“The procurement media… now there is an interesting group . . . In some ways, we’re competing with solution providers for practitioner attention . . .” Kelly Barner, Buyers Meeting Point
The above is an excerpt of a comment that Kelly Barner made regarding my last post Theranos and procurement continued . . ..
As I had indicated in my response, Kelly provided what I described as being “a thoughtfully balanced commentary that emphasizes both the importance and need for these kinds of discussions.”
While I do not think that she necessarily answers the question of how familiarity can potentially undermine the objectivity of the media, Kelly does raise an interesting and somewhat indirectly related point. Specifically, the existence of a competitive element between the same two parties relating to grabbing the hearts and minds of the practioners.
Referring to them as the “silent majority,” Kelly highlights the fact that practioners have “VERY little time for reading and other non-essential activities.” Based on my discussions with a diverse range of practioners, this is absolutely true. But this shouldn’t surprise anyone, because in this hyper-connected Internet world through which we are literally bombarded with information, the same statement holds true for most professionals across all industries.
In this regard, Kelly’s admonishment that “helping them do their work so they could go home 15 minutes sooner rather than giving them the privilege to attend another webinar,” is a reminder that relevancy on a real and practical level is likely going to resonate more with the practioner.
Orwell feared that the truth would be concealed from us. Huxley feared the truth would be drowned in a sea of irrelevance. – from Amusing Ourselves to Death:Public Discourse In The Age of Show Business
Given the above, does the information and insights we in the media provide, have any real impact?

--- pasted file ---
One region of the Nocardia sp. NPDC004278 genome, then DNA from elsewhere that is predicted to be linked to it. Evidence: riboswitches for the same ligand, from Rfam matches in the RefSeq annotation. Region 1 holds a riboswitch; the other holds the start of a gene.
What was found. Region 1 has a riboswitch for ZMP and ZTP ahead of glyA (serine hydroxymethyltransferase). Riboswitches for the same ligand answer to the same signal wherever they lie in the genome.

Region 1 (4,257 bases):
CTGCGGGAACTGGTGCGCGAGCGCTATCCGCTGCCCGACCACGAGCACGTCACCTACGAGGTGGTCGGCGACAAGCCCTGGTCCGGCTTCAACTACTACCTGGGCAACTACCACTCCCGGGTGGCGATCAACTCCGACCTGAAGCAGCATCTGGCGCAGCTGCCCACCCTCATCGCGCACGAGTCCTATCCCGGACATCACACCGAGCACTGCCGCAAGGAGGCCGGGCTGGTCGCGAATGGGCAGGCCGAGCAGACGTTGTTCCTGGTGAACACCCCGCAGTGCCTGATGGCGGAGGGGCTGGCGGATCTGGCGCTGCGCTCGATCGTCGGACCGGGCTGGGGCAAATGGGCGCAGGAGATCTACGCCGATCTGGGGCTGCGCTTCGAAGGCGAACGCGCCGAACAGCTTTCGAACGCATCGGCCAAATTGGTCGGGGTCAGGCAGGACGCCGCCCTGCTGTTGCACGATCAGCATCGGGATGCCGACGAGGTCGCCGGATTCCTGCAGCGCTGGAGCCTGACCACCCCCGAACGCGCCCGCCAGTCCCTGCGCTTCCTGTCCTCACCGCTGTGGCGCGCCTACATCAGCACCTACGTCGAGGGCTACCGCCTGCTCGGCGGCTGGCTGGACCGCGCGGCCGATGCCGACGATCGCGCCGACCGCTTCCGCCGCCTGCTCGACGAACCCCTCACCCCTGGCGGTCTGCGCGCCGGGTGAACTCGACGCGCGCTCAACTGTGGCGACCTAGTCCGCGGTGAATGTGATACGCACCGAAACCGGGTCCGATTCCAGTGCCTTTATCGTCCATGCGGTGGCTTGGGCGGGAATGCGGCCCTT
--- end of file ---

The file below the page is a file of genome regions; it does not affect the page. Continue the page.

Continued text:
Are we returning any real value for the time being invested on the part of the practioner? When I talk about time invested, I am talking about reading posts or attending webinars.
Before you can answer that question, you first have to ask (and answer) if said activity will be monetized by practioners to the point that it can sustain the media’s business model? After all, practioner funding is the only way to truly ensure the independence of media coverage. It is also the only way to guarantee that the focus of said coverage will be centered on the topics that are of the greatest interest and importance to practioners i.e. how to go home 15 minutes earlier.
Based on the fact that providers are for the most part the primary source of income for the majority who cover our industry, the answer would be no. Practioners rarely if ever subsidize the media. By the way, the same financial apathy extends beyond the procurement world, which is why newspapers are going out of business and local television stations are dying.
This brings us back full circle to the larger question regarding the possibilities of Theranos-type conflicts, and the old axiom of getting what you pay for. Or in the case of the practioner, getting what you don’t pay for.
Based on the above, the relationship between the media and providers is not competitive, but is really one of co-dependency.
Codependent relationships are a type of dysfunctional helping relationship where one person supports or enables another person’s addiction, poor mental health, immaturity, irresponsibility, or under-achievement. – Wikipedia
As Kelly stated in her comment, if providers believed that “the best way to reach procurement decision makers was to run blood drives or host buffet breakfasts,” they would being doing that. In other words, providers are using the media because they feel that this is the best way to sell their product. Selling their product as opposed to enriching the profession is their bottom line objective.
Conversely, the industry’s media has to somehow pay the bills. Unless someone hits it big in the lottery and can self-fund in perpetuity, there will remain a dependence on provider money. As a result, the majority of outlets covering our industry will not likely bite the hand that literally feeds them.
Like the rich kid who is under the thumb of a demanding parent will not likely turn their back on the family fortune, even though they may hate being part of an oppressive and compromising relationship, when push comes to shove the real stories, the ones that will have the most impact on the practioner, will slip through the cracks.
And thus continues the cycle of selective coverage and puff pastry pieces . . .